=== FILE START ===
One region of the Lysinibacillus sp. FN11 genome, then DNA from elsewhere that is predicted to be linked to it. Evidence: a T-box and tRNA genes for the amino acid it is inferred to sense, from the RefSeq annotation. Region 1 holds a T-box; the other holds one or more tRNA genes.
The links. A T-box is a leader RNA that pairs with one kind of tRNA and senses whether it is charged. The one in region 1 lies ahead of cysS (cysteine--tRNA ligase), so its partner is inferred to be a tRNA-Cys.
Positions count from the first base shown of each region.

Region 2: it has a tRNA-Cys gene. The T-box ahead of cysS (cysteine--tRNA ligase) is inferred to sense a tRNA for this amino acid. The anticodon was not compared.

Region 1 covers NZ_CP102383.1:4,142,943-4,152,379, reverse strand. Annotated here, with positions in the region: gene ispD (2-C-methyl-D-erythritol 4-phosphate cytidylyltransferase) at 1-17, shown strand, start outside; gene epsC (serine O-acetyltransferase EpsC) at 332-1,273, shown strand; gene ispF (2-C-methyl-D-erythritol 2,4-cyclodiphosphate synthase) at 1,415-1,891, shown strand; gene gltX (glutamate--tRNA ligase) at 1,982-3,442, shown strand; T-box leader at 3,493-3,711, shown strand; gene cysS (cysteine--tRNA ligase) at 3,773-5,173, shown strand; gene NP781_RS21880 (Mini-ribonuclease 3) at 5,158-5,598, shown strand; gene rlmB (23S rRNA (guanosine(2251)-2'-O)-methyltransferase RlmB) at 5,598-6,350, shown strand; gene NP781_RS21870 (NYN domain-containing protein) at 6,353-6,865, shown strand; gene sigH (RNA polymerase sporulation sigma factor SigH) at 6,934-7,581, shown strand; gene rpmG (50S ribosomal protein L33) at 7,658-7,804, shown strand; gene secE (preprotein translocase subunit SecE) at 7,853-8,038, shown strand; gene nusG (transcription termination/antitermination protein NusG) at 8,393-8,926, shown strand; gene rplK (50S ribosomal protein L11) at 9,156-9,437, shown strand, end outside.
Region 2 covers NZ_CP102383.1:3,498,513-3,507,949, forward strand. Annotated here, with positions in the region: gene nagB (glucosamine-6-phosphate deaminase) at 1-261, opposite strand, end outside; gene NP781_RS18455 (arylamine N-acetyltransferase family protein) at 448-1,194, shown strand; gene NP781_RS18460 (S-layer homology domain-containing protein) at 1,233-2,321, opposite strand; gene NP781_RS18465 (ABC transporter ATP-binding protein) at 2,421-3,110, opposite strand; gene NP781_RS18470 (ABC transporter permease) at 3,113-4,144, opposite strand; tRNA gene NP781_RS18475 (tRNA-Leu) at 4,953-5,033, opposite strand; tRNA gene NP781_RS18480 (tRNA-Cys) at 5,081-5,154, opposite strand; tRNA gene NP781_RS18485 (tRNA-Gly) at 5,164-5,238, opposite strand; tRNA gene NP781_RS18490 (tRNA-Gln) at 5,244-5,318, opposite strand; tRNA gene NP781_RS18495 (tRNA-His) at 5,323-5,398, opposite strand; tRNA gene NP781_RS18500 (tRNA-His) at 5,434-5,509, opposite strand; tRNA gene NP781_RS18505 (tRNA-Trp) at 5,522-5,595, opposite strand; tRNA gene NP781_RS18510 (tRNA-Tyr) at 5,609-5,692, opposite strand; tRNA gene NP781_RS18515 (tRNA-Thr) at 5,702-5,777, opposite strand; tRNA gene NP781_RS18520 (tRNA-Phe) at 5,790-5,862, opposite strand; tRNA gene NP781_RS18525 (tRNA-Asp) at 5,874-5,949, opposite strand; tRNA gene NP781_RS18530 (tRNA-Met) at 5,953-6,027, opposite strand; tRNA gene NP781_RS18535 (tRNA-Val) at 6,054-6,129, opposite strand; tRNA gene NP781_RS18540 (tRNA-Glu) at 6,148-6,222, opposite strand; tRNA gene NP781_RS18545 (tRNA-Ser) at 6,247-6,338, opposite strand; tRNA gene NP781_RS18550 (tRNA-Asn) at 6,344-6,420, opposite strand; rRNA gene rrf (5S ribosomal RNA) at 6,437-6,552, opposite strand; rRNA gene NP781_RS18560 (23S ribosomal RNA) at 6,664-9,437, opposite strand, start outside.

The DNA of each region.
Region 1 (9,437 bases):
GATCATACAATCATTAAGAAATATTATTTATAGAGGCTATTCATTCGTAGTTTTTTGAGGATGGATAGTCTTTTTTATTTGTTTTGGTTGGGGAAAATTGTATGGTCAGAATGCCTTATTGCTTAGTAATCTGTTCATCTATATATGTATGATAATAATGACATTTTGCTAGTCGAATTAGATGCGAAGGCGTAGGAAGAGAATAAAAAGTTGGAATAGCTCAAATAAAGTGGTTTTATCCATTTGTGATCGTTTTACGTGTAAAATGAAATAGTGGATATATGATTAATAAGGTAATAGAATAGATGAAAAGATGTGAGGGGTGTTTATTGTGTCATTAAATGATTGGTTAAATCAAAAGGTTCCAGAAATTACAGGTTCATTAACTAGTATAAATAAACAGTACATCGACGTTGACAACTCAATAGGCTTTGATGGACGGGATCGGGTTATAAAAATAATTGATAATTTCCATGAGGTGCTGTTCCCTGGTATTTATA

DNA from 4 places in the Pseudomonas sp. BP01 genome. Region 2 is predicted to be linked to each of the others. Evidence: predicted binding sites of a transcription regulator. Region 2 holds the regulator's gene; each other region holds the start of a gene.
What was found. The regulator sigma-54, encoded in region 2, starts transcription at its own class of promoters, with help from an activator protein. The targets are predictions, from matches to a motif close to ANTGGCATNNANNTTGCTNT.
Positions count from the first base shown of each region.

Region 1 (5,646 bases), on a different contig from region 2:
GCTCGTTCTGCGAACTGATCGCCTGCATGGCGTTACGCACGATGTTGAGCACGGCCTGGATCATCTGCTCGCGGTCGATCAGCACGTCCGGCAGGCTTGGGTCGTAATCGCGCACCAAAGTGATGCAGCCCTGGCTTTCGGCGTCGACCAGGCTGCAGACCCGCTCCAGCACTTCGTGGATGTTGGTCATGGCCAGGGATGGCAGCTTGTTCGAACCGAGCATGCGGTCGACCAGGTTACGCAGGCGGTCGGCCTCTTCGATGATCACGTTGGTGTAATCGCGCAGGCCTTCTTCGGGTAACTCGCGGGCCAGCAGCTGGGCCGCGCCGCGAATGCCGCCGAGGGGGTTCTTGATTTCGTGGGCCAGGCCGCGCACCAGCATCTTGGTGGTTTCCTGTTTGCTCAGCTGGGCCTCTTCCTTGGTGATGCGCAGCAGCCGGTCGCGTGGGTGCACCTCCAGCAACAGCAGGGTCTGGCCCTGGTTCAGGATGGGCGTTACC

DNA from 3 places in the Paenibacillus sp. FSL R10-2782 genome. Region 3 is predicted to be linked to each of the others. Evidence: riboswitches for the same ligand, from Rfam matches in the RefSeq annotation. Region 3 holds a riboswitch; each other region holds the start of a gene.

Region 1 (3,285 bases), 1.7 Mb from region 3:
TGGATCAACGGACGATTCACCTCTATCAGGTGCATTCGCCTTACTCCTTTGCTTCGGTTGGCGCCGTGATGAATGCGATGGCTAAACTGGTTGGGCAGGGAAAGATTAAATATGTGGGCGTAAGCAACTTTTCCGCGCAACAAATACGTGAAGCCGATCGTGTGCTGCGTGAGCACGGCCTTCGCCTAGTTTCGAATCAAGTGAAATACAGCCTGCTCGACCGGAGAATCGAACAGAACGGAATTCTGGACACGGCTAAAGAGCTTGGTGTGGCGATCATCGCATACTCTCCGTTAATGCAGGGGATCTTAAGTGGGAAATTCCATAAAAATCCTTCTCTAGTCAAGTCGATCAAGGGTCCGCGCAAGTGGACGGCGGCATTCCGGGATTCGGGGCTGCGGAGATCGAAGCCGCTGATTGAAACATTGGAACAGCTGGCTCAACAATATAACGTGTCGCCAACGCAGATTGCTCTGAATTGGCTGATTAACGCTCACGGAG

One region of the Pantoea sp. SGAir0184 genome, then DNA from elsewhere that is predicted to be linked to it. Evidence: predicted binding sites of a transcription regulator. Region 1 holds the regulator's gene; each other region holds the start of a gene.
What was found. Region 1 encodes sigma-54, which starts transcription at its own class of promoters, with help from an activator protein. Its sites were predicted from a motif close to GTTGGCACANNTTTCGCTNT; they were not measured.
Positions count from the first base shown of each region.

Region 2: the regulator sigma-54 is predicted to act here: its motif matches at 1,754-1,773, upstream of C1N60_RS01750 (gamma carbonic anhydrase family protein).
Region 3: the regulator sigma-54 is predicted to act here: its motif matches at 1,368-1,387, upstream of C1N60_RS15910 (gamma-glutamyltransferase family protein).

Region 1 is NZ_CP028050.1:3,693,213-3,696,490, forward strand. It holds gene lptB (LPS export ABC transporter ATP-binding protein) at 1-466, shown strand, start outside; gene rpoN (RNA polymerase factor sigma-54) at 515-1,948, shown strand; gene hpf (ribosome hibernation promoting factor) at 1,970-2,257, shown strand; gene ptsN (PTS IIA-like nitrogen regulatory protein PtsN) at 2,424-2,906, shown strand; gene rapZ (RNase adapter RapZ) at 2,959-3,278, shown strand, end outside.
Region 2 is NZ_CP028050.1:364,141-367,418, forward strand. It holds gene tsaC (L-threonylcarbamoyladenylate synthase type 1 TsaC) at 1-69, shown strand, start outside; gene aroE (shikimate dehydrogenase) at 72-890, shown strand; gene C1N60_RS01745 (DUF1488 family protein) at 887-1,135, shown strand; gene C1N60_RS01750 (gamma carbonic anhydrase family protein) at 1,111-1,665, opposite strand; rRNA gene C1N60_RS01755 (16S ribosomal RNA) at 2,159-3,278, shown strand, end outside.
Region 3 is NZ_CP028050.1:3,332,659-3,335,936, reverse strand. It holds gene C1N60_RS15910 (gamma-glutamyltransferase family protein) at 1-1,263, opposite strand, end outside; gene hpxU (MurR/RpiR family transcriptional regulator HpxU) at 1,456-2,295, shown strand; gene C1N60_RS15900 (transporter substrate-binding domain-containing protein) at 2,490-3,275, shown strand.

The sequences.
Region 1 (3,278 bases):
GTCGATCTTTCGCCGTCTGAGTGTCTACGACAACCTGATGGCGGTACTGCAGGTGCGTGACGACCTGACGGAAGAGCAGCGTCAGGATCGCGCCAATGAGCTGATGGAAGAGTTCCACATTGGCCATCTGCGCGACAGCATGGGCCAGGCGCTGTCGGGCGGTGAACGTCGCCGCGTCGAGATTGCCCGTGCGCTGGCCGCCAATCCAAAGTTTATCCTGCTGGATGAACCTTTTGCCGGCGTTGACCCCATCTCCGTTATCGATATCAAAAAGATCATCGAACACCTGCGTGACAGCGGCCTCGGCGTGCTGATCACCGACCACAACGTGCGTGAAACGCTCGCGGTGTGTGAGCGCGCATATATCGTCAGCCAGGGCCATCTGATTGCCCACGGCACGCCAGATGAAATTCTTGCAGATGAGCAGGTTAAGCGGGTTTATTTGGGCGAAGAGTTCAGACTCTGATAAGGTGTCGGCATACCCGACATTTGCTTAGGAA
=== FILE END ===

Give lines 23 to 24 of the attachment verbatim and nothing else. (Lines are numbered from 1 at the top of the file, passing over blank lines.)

Region 1 is NZ_CP028050.1:3,693,213-3,696,490, forward strand. It holds gene lptB (LPS export ABC transporter ATP-binding protein) at 1-466, shown strand, start outside; gene rpoN (RNA polymerase factor sigma-54) at 515-1,948, shown strand; gene hpf (ribosome hibernation promoting factor) at 1,970-2,257, shown strand; gene ptsN (PTS IIA-like nitrogen regulatory protein PtsN) at 2,424-2,906, shown strand; gene rapZ (RNase adapter RapZ) at 2,959-3,278, shown strand, end outside.
Region 2 is NZ_CP028050.1:364,141-367,418, forward strand. It holds gene tsaC (L-threonylcarbamoyladenylate synthase type 1 TsaC) at 1-69, shown strand, start outside; gene aroE (shikimate dehydrogenase) at 72-890, shown strand; gene C1N60_RS01745 (DUF1488 family protein) at 887-1,135, shown strand; gene C1N60_RS01750 (gamma carbonic anhydrase family protein) at 1,111-1,665, opposite strand; rRNA gene C1N60_RS01755 (16S ribosomal RNA) at 2,159-3,278, shown strand, end outside.